There is increasing evidence that American politics is recovering from the dearth of good presidential candidates and potential candidates rising into governors’ chairs and the U.S. Senate that has afflicted it for 30 years. I believe that the entire Watergate drama demotivated a whole generation of talented Americans from entering public life. The country knew that Richard Nixon was a talented and effective president, which is why they reelected him in 1972 by 18 million votes, and with majorities in 49 states. He extracted the U.S. from Vietnam while conserving a non-Communist government in Saigon, ended school segregation and avoided the busing of children all over metropolitan areas for racial balance (ordered by the courts), ended the draft, opened relations with China, stopped the race and anti-war riots, founded the Environmental Protection Agency, and signed the greatest arms-control agreement in history with the USSR while re-establishing American military supremacy with the multiple independently targeted ICBM warheads. Sidestepping for these purposes the issue of the extent of any presidential wrongdoing — and Nixon admitted mistakes but denied crimes, and the proof of the latter, as cant and emotionalism have subsided, is rather feeble — Americans were very demoralized by the airing of dirty laundry that was the gist of media reporting from Washington for four years, and saw honest men such as Gerald Ford and Nelson Rockefeller pilloried and insulted by abusive congressional committees and widespread media innuendo.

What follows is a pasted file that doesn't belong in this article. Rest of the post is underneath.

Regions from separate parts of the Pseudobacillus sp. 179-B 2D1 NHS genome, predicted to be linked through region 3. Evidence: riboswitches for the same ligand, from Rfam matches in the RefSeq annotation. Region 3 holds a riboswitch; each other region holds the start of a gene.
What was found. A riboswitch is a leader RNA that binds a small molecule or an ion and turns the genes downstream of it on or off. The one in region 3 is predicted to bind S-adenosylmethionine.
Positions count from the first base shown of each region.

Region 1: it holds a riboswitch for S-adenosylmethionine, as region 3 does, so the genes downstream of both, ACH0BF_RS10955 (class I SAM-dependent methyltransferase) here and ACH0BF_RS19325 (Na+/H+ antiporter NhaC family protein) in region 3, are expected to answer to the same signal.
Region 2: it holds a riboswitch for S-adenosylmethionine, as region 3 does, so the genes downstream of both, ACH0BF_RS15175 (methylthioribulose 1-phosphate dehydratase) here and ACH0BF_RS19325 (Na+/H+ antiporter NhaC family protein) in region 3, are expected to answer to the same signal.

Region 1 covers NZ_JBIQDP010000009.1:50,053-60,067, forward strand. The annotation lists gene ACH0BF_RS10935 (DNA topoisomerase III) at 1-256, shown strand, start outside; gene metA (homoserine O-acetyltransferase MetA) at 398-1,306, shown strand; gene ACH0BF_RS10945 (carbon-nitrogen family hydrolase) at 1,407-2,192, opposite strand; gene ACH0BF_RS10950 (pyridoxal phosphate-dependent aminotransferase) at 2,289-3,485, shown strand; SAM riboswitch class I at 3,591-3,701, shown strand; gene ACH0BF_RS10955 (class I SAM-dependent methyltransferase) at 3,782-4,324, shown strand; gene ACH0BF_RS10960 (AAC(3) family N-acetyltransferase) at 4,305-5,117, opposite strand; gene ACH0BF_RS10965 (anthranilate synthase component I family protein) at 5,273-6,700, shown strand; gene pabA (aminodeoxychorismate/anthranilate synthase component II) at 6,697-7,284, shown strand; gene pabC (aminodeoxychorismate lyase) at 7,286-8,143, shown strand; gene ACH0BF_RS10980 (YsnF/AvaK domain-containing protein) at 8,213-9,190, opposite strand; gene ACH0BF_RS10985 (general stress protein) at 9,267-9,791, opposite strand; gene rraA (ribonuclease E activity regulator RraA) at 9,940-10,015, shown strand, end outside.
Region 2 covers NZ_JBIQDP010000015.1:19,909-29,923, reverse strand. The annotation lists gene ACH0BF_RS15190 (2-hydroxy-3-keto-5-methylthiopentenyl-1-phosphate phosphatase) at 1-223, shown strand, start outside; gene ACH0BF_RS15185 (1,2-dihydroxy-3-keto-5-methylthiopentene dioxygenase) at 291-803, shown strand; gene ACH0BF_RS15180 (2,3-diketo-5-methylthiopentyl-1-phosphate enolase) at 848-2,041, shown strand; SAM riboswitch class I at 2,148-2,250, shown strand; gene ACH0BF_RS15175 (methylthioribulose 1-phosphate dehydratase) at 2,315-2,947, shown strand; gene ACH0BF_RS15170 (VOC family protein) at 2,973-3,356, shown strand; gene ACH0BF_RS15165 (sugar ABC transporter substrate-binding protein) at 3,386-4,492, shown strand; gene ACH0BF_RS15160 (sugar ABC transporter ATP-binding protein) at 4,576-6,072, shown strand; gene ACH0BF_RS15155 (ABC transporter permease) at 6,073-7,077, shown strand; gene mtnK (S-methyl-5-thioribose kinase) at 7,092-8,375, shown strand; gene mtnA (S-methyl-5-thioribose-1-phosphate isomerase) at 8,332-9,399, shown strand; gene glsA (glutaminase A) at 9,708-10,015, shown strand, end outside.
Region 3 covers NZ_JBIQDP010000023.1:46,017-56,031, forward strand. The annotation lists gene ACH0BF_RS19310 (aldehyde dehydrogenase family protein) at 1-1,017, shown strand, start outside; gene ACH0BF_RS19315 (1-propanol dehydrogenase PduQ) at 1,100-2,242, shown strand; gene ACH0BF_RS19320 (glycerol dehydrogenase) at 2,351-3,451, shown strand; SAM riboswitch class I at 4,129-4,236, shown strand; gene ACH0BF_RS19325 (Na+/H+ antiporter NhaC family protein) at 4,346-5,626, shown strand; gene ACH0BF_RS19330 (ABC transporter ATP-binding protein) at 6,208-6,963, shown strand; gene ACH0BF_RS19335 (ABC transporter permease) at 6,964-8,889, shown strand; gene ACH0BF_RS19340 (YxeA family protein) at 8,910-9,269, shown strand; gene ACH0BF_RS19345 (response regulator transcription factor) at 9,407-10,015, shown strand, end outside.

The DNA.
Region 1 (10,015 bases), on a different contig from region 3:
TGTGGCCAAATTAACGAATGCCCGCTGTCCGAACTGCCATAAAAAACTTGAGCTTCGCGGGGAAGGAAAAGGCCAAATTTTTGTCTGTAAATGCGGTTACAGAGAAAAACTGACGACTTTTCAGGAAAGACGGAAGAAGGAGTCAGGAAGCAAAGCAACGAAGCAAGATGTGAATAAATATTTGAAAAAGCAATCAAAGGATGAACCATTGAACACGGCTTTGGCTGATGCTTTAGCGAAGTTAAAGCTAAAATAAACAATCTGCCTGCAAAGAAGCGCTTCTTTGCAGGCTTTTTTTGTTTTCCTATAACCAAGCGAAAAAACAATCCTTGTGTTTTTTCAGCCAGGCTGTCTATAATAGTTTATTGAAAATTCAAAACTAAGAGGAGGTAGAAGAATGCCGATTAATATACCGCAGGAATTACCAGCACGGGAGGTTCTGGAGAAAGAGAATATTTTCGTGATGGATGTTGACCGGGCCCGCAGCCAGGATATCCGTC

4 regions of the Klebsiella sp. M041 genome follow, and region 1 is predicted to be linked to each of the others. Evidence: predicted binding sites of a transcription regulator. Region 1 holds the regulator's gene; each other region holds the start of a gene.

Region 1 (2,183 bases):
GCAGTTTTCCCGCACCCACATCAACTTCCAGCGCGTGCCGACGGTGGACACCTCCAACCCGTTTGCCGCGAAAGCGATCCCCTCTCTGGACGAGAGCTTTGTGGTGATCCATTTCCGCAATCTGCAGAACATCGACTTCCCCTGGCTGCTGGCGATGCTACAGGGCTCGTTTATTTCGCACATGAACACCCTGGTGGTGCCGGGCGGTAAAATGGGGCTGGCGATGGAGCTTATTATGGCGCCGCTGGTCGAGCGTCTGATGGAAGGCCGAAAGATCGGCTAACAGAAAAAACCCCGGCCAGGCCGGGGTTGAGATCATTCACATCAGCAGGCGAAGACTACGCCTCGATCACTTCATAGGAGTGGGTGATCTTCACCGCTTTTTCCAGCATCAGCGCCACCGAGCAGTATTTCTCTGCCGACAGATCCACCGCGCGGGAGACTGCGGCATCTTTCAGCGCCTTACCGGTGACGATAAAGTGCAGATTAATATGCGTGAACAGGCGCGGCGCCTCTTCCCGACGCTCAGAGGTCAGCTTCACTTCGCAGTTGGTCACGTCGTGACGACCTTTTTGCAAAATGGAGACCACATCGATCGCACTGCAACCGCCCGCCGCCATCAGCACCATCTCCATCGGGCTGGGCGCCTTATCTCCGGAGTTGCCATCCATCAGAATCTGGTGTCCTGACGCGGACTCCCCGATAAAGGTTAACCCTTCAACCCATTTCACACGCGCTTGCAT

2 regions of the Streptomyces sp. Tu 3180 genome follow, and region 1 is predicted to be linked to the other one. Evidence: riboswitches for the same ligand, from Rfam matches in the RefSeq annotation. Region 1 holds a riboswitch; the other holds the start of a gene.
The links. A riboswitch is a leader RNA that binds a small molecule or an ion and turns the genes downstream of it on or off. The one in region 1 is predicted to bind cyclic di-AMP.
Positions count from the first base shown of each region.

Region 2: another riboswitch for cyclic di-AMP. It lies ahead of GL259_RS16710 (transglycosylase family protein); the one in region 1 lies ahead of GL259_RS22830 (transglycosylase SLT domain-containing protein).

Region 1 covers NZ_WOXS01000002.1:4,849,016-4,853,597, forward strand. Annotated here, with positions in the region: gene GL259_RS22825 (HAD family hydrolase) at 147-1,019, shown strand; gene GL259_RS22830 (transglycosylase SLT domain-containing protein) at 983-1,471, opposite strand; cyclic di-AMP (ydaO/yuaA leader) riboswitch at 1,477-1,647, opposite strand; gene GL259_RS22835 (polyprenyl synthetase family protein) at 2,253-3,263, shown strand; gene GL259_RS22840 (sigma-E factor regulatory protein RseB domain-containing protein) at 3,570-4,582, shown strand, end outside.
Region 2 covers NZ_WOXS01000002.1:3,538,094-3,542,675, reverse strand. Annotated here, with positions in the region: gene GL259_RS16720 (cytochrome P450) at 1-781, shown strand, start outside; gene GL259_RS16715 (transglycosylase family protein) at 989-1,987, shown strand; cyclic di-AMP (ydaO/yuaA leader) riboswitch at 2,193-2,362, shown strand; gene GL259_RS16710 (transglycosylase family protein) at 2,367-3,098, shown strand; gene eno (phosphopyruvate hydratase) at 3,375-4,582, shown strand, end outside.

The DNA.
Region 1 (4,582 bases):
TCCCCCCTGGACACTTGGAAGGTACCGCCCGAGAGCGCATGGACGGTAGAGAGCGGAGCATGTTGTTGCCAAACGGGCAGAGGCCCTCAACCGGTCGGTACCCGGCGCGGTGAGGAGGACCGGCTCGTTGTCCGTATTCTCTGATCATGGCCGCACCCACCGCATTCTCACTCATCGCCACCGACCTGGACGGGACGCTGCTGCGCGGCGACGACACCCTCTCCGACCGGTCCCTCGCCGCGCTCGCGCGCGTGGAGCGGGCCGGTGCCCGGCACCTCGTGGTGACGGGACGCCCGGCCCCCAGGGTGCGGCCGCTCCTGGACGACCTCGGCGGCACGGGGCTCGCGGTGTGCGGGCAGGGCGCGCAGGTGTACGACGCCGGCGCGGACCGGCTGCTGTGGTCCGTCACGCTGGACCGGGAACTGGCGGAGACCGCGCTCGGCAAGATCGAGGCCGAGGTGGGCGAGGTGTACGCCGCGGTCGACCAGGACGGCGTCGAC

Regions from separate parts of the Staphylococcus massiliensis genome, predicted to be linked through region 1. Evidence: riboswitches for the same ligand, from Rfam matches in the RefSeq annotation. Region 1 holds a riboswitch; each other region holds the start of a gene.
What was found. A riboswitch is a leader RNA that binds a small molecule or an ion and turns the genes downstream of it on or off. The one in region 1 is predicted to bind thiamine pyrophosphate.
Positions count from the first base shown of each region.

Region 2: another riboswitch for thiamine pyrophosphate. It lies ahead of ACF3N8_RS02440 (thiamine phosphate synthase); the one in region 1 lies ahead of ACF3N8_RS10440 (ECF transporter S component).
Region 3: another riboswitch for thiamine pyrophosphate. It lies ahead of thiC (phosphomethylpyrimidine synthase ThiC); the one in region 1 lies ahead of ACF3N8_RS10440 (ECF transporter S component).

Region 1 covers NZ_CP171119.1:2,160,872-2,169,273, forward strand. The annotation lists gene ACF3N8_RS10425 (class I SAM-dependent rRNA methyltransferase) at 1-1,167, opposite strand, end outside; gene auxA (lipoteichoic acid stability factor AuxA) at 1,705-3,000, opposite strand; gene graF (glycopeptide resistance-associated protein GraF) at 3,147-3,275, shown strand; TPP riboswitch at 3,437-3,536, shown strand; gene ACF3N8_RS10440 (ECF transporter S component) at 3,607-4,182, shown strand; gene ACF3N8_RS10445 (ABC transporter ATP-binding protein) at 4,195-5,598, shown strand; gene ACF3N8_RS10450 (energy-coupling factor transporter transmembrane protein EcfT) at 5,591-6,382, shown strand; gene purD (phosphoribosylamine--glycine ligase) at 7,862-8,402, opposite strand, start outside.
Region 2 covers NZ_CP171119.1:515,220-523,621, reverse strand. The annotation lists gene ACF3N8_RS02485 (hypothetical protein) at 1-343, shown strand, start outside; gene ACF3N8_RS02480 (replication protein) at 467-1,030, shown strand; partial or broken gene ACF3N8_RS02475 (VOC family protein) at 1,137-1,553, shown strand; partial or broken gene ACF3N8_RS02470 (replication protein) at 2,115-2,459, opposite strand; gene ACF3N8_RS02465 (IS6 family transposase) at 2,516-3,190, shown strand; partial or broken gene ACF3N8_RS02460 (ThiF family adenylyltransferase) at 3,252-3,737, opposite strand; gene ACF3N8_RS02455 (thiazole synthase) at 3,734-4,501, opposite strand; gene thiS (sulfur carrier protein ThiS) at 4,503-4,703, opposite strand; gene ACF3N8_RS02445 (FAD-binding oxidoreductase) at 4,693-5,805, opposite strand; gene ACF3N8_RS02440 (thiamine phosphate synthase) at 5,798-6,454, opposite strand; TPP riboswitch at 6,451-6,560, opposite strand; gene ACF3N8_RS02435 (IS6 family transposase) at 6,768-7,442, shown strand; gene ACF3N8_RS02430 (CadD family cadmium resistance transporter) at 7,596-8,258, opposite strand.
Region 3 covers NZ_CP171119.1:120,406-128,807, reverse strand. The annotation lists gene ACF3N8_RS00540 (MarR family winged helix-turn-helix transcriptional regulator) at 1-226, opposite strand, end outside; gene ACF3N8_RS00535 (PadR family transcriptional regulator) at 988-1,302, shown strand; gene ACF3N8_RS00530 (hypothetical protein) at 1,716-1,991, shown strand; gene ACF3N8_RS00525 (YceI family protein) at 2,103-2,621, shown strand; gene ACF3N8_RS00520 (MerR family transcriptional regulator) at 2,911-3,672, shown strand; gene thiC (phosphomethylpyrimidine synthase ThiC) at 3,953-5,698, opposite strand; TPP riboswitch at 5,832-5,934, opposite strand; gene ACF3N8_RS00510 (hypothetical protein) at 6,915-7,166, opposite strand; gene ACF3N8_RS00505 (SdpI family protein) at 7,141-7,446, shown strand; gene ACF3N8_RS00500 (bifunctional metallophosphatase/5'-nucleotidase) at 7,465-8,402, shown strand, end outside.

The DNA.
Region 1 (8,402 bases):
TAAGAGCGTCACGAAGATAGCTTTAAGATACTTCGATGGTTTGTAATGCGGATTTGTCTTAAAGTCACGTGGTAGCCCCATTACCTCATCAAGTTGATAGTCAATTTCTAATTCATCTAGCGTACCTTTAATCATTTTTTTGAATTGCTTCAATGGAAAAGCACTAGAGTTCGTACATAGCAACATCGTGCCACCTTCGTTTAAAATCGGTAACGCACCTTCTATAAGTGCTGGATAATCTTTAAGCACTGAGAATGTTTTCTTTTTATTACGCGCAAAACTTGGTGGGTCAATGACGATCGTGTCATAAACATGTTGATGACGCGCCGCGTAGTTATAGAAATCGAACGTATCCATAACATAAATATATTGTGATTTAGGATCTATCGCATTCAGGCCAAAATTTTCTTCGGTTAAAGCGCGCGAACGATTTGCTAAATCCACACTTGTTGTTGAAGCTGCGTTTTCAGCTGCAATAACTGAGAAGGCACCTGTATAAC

Ronald Reagan had already been a candidate for the presidential nomination in 1968, and retired as governor of California in 1974 to campaign seriously for president, and did so, non-stop, until elected in 1980. He was too implacably focused on that objective to be deterred by Watergate, and George H. W. Bush had held a variety of senior posts, including CIA director, ambassador to the United Nations, representative to China, and Republican Party chairman, and had run twice for the U.S. Senate and had a lot of wind in his political sails too. These two graduates of pre-Watergate politics came through, and the country was relieved to put them in the place of the aberrant Jimmy Carter, the first of the post-Watergate hyperactive moralizers. The Reagan-Bush years were good years for America and the world, with the victorious and bloodless end of the Cold War, the great Reagan economic boom, tax cuts, and job creation, and the eviction of Saddam Hussein from Kuwait, and they were relatively politically untainted years also. Bill Clinton was an above-average and popular president, but it was a rather sleazy regime, and the nomination process in both parties steadily ran down in both quality of candidates and seriousness of the process: It became ever more expensive, destructive, and based on mindless sound bites. No one cares about the president’s private life, but Clinton was unable to keep his peccadilloes private, and he did not, unlike the Kennedys, Franklin Roosevelt, and others, cavort with discreet, adult women. And the role of money in high office became steadily more corrosive, as six different cabinet secretaries at one time had their own special prosecutors investigating them. In slavish continuation of Watergate and administration–Congress interparty gridlock, much of it was just the false criminalization of policy differences, but there may have been some fire under all the billowing smoke.